We all accept that diversity is a good thing – to a point.  We assemble working teams of people from different disciplines (finance, marketing, manufacturing, etc.) and maybe even call in outside experts, knowing that diverse information is critical to good decision-making.  The real business benefits of social diversity, or different gender, racial and style differences, are less obvious.  After all, diverse groups are inefficient, stressful and have a tougher time coming to consensus.

But recent research shows that diversity is critical – especially for businesses that value innovation and new ideas.  In fact groups with racial, gender and background mixes actually outperform more homogenous teams.  The reasons are not quite so obvious.  First you are more likely to come prepared when you anticipate a group that is likely to disagree.  And when a person “different” than yourself presents a dissenting view, you are more likely to really listen and feel the need to absorb that view.

“This logic helps to explain both the upside and the downside of social diversity: people work harder in diverse environments both cognitively and socially. They might not like it, but the hard work can lead to better outcomes.”

In working with dozens of businesses and groups to facilitate discussions around strategic planning etc,  I have learned that getting everyone’s voice is critical to getting the absolute best end product.

Here are some techniques I use:

  • Accept the messiness of diversity.  Assimilating different opinions, styles, and backgrounds takes more time and causes more stress.  Bake in extra time in the agenda for those items where there will be disagreement.  Start the meeting by setting the context and shared goals upfront to the group: the process will feel stressful and inefficient, but that the end result will be a superior one.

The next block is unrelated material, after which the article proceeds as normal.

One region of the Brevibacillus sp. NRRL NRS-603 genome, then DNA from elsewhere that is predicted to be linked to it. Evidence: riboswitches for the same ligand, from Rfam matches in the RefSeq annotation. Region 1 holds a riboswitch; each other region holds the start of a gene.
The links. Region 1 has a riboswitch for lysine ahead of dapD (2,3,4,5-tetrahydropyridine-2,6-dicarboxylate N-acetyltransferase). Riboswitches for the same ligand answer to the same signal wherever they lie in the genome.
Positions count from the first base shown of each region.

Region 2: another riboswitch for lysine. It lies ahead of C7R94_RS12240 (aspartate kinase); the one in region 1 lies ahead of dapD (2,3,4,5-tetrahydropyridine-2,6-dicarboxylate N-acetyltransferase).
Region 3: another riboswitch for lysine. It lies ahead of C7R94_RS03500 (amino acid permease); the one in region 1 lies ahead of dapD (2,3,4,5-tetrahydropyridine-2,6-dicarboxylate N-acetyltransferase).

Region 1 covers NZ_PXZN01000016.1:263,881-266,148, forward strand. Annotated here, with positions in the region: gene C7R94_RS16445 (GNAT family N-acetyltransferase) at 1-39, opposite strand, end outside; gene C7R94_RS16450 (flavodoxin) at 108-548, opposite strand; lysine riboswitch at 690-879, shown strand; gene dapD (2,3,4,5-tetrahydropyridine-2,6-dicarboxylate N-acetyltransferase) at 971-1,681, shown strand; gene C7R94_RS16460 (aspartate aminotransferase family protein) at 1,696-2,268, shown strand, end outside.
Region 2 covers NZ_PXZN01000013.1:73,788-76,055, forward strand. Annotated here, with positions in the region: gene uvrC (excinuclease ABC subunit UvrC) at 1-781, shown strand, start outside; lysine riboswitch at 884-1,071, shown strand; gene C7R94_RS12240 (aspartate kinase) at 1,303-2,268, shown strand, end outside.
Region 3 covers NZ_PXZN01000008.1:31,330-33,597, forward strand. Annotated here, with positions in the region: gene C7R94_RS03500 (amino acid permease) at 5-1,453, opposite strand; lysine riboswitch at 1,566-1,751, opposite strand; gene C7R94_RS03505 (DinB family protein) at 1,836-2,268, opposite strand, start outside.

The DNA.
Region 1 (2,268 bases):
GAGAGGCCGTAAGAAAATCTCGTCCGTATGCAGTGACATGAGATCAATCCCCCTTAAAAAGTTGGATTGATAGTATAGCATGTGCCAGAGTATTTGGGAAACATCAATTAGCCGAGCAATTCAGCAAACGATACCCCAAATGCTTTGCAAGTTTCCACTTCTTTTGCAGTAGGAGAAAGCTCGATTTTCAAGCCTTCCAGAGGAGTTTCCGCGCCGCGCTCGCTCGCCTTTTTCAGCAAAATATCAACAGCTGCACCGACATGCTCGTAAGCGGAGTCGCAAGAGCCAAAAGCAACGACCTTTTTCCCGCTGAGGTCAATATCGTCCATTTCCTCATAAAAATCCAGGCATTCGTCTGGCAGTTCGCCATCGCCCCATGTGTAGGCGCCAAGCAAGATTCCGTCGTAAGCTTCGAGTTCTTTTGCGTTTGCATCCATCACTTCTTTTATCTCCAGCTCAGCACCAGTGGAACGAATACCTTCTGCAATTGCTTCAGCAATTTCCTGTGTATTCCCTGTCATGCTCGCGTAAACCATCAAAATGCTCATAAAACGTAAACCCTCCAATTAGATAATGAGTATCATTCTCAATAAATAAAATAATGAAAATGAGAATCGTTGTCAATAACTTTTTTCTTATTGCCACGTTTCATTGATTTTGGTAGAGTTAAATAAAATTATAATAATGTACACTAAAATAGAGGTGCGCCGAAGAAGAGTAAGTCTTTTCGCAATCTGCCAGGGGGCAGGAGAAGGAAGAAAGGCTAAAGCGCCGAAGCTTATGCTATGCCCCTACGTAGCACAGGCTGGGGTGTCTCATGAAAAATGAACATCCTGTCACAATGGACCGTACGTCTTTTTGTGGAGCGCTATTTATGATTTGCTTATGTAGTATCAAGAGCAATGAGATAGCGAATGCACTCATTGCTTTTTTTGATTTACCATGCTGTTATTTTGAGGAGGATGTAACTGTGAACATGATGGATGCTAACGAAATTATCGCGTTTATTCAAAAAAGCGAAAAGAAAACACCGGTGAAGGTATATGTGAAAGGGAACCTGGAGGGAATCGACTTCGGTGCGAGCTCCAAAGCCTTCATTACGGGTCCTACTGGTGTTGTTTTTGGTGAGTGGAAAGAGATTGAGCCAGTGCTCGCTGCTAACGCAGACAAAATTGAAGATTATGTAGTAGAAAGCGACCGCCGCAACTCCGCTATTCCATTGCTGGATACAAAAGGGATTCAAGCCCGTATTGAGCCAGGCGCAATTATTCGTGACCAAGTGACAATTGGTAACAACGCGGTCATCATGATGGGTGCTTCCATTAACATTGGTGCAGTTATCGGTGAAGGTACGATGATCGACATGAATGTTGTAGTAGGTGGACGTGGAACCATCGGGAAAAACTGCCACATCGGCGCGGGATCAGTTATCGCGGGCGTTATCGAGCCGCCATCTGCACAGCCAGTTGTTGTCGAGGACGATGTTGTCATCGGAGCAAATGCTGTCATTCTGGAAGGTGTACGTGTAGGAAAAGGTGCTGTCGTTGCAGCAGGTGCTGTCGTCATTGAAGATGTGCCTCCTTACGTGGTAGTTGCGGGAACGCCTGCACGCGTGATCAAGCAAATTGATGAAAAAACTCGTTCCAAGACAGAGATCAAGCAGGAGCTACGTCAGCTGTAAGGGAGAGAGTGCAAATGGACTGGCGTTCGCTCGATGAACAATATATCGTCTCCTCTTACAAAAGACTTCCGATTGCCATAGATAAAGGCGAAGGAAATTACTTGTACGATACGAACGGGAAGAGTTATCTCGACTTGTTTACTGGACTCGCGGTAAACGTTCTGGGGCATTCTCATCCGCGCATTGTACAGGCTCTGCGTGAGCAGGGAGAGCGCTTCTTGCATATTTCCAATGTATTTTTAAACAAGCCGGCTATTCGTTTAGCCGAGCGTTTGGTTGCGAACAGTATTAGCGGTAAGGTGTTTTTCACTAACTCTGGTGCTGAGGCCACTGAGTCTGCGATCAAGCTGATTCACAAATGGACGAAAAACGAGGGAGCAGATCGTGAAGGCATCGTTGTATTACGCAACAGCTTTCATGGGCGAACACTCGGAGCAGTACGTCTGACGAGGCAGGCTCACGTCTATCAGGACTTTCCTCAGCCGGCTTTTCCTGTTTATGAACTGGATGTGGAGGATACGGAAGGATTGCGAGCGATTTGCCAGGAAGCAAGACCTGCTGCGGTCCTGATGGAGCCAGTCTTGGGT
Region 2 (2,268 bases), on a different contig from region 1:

• Think about different learning/processing styles and bake that into the process design.
    • Visual learners need to see pictures, draw diagrams etc.  Have markers and big paper for drawings ready and accessible to all.  (I vividly remember one colleague at GE who spent an entire meeting quietly drawing.  At the end of the hour he quietly revealed a “picture” of the end problem and solution – amazing and a huge contribution to the team!)
    • Oral learners need to engage in a lively open debate to express and process information.  Set some helpful limits via ground rules, time cut-offs and facilitation to redirect the discussion when it gets off track.
  • Think about personality styles.  You may or may not know all the personalities that will be in the room but incorporating certain techniques ensures all voices (loud and quiet) are heard:
    • Quiet introverts.  Provide data and background reading in advance or printed out so introverts can feel comfortable preparing and absorbing.  Have solo activities where each person needs to write his/her thoughts quietly on paper or post-ettes and then post on the wall.  Assign quieter people to present certain sections of the agenda to ensure they are heard.
    • Assertive, strong types.  Create an environment to capture the energy without the intimidation.  Present ground rules such as “Only one voice at a time” and “Criticize the idea, not the person.”  If you have a really boisterous group, incorporate a fun “rule” – in one group of entrepreneurs we throw chocolate if a speaker is taking too long or dominating the discussion.

“The fact is that if you want to build teams or organizations capable of innovating, you need diversity. Diversity enhances creativity. It encourages the search for novel information and perspectives, leading to better decision making and problem solving. Diversity can improve the bottom line of companies and lead to unfettered discoveries and breakthrough innovations. Even simply being exposed to diversity can change the way you think.”


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